The Preacher Says:

            Before Jesus, there was John the Baptist, who holds a significant place in all four gospels. He was already an established figure, going full-guns, when Jesus appeared for baptism.  That’s when John’s struggle began with this “increasing/decreasing” business. The more prominence Jesus is given, the less influence John has. It’s fascinating to observe the interplay between these two cousins. For it holds a lot of promise for where we find ourselves just now. John models the ministry of fading, that sooner or later becomes familiar to all of us. In a culture of shakers-and-movers, fading seems like wimping out. At the very least, it’s a form of courtesy. We revere John the Baptist not because he’s a “Baptist,” but because he’s the “forerunner.”  His mission was preparatory. Then in due course, he must step-offstage, yielding the spotlight to his successor. That’s the story-line.

We first meet John as a desert puritan; a fiery prophet in the manner of Amos and Elijah, calling folks to repent.  But with one difference: the Old Testament prophets proclaimed a futuristic Messiah.  John’s talking about now: “He’s so near I can feel it!” He was such a powerful preacher that many people thought he was the Messiah. But no one can fade with a big ego. So he allowed as how he wasn’t “worthy to stoop down and untie the Messiah’s laces!” Those in the process of fading do so for a reason. Their ebbing  occasions another’s flowing. Like the moon playing with the tide, if one part of the ocean doesn’t recede, another part couldn’t surge.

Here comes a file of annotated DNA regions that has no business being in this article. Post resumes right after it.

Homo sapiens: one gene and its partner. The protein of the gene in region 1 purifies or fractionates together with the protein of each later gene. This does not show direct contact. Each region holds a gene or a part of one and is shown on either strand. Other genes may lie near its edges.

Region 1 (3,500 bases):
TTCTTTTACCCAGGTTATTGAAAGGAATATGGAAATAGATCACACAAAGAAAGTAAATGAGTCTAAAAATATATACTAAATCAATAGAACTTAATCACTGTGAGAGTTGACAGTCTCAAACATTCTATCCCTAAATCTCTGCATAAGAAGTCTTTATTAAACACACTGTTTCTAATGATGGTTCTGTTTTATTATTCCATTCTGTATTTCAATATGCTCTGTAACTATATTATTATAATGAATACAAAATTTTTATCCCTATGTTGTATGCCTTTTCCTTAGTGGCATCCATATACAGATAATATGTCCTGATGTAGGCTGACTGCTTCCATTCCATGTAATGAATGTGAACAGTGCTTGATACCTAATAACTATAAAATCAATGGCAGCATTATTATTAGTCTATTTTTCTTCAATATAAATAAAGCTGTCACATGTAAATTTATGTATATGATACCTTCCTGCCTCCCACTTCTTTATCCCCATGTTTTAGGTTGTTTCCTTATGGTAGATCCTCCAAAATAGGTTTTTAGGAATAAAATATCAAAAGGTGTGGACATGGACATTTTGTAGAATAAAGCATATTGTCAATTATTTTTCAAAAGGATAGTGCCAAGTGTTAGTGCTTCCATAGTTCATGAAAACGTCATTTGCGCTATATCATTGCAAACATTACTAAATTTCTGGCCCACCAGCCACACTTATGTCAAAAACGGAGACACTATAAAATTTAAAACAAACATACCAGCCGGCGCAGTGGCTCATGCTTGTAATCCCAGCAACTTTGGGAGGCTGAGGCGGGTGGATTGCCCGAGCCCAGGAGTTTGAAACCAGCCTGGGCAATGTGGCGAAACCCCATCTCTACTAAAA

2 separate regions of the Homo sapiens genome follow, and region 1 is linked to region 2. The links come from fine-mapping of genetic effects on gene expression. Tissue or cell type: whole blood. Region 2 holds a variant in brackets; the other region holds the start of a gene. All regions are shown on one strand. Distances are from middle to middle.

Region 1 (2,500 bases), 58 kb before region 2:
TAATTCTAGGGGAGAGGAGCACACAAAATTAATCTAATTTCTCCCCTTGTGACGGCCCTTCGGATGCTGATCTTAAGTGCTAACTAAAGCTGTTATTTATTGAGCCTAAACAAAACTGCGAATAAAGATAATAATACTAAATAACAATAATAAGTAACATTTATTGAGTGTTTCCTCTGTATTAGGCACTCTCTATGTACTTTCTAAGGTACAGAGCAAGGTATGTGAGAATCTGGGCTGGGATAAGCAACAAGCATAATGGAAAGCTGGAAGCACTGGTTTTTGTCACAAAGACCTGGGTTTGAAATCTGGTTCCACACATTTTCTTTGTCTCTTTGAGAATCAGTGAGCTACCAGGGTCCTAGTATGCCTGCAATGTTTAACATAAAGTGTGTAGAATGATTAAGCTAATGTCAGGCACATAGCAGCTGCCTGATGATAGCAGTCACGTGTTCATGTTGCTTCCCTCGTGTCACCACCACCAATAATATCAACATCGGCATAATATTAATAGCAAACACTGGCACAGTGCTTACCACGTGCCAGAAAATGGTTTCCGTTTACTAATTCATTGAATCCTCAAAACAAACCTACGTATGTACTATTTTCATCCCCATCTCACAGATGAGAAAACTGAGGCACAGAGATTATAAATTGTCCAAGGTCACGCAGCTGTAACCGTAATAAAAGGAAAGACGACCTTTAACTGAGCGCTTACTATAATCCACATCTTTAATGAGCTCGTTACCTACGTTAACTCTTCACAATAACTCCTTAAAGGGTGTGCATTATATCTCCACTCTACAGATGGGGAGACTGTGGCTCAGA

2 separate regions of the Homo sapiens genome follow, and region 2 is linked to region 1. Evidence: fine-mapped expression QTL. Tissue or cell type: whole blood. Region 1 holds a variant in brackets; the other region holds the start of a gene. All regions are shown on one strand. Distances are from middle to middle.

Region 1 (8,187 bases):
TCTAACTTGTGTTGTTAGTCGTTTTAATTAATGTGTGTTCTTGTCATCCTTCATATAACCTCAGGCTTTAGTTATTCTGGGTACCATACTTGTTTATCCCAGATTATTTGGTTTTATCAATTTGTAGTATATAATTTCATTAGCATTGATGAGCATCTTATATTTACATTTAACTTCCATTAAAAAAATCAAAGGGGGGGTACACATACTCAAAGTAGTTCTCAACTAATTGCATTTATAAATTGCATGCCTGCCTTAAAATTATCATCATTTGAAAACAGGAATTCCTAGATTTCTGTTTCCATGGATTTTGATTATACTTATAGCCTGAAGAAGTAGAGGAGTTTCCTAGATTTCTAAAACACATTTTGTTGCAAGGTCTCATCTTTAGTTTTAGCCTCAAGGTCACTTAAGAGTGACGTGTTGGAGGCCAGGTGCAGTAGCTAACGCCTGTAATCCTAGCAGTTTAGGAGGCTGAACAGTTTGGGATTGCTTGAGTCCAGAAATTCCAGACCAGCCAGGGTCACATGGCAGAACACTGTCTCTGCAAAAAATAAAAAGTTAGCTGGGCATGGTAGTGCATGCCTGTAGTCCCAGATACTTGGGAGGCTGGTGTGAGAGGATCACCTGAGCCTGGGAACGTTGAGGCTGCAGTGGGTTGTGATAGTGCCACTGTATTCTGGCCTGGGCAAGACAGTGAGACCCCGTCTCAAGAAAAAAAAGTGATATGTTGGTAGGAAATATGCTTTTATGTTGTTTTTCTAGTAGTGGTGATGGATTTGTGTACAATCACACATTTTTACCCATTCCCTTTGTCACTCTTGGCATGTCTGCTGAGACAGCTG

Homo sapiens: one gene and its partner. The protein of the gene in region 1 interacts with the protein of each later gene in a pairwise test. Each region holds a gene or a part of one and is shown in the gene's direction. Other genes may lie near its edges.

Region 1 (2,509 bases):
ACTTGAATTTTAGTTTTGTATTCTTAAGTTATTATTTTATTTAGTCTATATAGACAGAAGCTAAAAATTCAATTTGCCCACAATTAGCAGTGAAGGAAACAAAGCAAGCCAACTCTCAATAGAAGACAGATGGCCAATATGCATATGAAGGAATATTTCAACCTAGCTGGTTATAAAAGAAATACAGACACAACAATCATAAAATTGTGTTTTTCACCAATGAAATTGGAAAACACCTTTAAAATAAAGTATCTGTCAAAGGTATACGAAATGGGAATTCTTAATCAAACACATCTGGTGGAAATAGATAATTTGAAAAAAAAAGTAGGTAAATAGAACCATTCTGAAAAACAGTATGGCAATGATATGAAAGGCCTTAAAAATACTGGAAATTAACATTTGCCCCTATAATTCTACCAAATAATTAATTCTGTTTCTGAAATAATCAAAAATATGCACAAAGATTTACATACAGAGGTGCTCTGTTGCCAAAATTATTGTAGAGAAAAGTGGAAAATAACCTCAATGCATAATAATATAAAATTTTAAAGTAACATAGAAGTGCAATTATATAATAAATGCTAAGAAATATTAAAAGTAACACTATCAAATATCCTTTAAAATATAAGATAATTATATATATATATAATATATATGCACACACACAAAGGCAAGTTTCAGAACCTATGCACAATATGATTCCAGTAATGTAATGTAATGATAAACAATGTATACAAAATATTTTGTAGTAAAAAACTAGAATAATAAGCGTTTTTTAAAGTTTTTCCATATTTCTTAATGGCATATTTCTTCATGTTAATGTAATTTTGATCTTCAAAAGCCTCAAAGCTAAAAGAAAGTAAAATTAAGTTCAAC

The text is about the second time the two meet. The first time was in utero. This time, all John needed was a glimpse of Jesus, “Behold, the Lamb of God, who takes away the sins of the world!”  “It’s about him, not me.”  How rare that is in our time! And yet, it’s not so unusual. It’s more dreaded than it should be. People are always doing one or the other are we not?  We increase for a time, then inevitably the time comes for us to decrease.  Nobody stays in the limelight forever. The day John baptized Jesus in the Jordan, was a unique moment in the sacred story, accompanied by a tailor-made affirmation from heaven, “This is my beloved Son in whom I am well‑pleased.” That was John’s signal that his own vocation of preaching was about to taper off. The time had come for him to back away. It’s such a smooth transition it feels surreal. Mark emphasizes John’s magnanimous attitude: “hard but necessary.” That’s the official version. And it strikes me as a bit fictitious!